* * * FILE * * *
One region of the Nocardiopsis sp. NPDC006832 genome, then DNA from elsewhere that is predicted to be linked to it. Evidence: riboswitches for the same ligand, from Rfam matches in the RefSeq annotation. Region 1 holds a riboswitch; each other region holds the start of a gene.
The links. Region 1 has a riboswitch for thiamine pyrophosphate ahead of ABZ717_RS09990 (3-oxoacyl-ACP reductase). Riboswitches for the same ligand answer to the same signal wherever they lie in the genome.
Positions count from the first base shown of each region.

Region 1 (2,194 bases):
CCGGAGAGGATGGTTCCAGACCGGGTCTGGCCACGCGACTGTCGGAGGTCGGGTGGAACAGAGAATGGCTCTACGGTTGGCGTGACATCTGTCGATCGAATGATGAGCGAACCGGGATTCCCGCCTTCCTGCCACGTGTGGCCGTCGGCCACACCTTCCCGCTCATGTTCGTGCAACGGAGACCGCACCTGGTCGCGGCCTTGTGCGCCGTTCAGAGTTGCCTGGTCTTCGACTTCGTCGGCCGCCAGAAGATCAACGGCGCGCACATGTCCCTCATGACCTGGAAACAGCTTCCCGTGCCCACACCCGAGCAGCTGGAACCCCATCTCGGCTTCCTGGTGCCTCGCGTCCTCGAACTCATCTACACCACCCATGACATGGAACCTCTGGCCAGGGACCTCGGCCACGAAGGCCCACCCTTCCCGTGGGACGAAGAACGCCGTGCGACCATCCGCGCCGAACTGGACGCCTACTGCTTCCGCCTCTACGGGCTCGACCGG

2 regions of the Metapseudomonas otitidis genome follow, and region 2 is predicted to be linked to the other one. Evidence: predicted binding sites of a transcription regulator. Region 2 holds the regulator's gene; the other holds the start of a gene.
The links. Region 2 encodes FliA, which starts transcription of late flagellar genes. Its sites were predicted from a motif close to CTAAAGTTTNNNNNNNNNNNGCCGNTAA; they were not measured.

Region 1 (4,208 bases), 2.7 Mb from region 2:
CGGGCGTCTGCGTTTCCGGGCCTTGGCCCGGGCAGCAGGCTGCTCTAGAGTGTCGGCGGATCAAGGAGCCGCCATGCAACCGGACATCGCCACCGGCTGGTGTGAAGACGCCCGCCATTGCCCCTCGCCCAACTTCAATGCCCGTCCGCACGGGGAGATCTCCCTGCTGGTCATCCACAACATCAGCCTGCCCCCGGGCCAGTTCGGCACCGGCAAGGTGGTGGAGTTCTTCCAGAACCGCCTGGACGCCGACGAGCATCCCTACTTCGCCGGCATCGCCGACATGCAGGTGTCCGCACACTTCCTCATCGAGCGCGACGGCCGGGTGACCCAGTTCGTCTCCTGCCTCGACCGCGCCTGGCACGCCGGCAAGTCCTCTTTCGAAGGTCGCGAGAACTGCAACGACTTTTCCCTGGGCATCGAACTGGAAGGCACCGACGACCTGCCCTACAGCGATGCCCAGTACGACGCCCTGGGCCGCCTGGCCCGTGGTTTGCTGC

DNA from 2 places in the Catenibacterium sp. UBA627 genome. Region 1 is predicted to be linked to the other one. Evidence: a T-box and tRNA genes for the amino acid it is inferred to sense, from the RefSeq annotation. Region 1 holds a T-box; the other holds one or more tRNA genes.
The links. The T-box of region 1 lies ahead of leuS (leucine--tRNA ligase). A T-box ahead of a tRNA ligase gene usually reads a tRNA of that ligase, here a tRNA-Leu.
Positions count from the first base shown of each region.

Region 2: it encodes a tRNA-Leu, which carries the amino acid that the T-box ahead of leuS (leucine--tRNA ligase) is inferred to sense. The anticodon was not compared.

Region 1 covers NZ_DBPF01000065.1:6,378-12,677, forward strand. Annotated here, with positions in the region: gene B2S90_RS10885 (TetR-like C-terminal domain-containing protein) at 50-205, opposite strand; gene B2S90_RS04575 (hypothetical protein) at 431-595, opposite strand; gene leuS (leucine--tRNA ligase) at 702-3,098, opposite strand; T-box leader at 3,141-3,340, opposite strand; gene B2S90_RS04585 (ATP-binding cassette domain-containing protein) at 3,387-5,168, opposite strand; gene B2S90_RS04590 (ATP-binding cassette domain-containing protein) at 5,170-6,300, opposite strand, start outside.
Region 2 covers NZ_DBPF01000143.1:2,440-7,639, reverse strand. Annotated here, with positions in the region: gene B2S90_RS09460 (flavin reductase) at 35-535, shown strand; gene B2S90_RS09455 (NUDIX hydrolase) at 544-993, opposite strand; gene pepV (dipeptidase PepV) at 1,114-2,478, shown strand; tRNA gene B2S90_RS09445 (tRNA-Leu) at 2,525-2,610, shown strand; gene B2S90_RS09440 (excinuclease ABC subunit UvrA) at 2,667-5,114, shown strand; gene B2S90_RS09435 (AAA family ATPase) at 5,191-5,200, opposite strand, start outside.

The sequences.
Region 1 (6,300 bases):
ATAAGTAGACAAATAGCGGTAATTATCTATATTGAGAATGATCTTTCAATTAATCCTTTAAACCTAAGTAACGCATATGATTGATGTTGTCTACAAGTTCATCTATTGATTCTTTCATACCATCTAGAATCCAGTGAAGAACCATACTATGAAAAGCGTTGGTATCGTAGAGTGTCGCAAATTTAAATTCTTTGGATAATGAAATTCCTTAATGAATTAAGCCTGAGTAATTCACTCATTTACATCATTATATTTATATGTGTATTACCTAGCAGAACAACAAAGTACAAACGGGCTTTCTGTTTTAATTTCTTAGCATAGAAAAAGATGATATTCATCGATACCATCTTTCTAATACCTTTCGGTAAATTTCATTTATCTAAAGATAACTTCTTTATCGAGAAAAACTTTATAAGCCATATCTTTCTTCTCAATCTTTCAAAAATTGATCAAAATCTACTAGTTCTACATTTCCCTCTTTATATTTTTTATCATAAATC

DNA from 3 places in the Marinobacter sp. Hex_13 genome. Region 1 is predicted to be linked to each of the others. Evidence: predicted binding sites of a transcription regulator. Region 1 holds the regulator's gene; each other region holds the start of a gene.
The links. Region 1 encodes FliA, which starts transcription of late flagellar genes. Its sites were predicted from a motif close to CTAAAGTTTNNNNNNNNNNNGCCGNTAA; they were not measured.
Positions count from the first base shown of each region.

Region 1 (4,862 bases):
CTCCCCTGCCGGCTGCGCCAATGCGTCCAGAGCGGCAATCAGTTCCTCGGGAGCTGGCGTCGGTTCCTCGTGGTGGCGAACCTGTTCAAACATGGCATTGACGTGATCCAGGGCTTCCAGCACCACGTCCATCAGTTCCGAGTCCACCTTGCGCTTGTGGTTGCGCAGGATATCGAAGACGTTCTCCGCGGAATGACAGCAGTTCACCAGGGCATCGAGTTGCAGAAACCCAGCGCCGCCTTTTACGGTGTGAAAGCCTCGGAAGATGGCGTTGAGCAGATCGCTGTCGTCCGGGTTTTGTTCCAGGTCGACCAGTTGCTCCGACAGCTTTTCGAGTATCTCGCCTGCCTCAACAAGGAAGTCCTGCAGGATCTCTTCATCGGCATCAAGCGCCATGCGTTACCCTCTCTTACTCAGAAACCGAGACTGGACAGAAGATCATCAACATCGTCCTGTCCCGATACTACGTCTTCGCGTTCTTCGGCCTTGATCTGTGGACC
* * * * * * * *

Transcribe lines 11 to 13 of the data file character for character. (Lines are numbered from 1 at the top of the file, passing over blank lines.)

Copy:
The links. The T-box of region 1 lies ahead of leuS (leucine--tRNA ligase). A T-box ahead of a tRNA ligase gene usually reads a tRNA of that ligase, here a tRNA-Leu.
Positions count from the first base shown of each region.

Region 2: it encodes a tRNA-Leu, which carries the amino acid that the T-box ahead of leuS (leucine--tRNA ligase) is inferred to sense. The anticodon was not compared.